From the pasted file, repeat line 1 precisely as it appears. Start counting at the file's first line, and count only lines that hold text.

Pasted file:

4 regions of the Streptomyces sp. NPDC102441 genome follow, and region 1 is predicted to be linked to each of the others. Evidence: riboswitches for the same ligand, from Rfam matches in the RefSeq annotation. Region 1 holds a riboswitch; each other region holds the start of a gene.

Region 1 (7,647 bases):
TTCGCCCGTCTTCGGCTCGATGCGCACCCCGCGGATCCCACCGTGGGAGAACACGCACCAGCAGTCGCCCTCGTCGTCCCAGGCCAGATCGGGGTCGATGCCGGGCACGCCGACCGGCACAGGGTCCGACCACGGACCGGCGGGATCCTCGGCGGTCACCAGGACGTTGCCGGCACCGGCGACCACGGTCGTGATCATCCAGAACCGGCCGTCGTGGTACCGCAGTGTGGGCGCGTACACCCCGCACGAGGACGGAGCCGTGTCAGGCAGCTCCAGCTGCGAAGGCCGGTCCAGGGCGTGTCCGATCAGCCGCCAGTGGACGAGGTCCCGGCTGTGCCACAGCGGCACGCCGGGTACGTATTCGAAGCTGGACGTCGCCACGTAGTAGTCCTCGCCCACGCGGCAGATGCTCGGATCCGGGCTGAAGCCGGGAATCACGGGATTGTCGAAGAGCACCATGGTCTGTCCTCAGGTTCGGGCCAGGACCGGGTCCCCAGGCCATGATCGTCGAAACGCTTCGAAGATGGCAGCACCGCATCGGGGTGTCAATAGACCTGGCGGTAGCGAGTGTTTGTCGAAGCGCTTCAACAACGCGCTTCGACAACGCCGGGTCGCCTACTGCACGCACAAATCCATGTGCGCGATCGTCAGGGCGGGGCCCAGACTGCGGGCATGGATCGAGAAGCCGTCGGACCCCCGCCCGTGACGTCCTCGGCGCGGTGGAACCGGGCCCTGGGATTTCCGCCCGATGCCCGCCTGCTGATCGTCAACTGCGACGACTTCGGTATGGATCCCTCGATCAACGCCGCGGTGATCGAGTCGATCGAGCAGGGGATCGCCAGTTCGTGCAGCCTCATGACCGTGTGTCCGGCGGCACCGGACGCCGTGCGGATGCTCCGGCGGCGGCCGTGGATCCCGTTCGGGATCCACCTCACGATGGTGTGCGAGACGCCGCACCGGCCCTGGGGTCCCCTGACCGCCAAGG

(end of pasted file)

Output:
4 regions of the Streptomyces sp. NPDC102441 genome follow, and region 1 is predicted to be linked to each of the others. Evidence: riboswitches for the same ligand, from Rfam matches in the RefSeq annotation. Region 1 holds a riboswitch; each other region holds the start of a gene.